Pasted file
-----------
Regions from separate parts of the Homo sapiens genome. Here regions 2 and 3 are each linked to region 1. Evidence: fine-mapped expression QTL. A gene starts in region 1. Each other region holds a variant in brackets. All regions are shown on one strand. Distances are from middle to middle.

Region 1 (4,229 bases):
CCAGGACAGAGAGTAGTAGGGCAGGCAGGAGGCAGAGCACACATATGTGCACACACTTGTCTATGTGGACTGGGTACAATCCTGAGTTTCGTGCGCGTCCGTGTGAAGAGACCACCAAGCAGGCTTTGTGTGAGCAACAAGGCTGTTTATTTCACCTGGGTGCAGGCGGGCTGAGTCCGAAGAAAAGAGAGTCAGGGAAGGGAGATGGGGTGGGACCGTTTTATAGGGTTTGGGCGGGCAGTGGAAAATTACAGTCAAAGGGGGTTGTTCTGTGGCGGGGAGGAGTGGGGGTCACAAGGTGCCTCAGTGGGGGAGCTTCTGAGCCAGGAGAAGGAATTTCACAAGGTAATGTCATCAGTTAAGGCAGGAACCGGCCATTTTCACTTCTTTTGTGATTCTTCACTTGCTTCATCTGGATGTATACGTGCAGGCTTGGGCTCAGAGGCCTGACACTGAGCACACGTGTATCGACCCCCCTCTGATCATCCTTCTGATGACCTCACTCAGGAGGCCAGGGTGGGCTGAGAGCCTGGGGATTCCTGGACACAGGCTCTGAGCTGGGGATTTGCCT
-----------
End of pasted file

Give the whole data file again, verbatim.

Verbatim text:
Regions from separate parts of the Homo sapiens genome. Here regions 2 and 3 are each linked to region 1. Evidence: fine-mapped expression QTL. A gene starts in region 1. Each other region holds a variant in brackets. All regions are shown on one strand. Distances are from middle to middle.

Region 1 (4,229 bases):
CCAGGACAGAGAGTAGTAGGGCAGGCAGGAGGCAGAGCACACATATGTGCACACACTTGTCTATGTGGACTGGGTACAATCCTGAGTTTCGTGCGCGTCCGTGTGAAGAGACCACCAAGCAGGCTTTGTGTGAGCAACAAGGCTGTTTATTTCACCTGGGTGCAGGCGGGCTGAGTCCGAAGAAAAGAGAGTCAGGGAAGGGAGATGGGGTGGGACCGTTTTATAGGGTTTGGGCGGGCAGTGGAAAATTACAGTCAAAGGGGGTTGTTCTGTGGCGGGGAGGAGTGGGGGTCACAAGGTGCCTCAGTGGGGGAGCTTCTGAGCCAGGAGAAGGAATTTCACAAGGTAATGTCATCAGTTAAGGCAGGAACCGGCCATTTTCACTTCTTTTGTGATTCTTCACTTGCTTCATCTGGATGTATACGTGCAGGCTTGGGCTCAGAGGCCTGACACTGAGCACACGTGTATCGACCCCCCTCTGATCATCCTTCTGATGACCTCACTCAGGAGGCCAGGGTGGGCTGAGAGCCTGGGGATTCCTGGACACAGGCTCTGAGCTGGGGATTTGCCT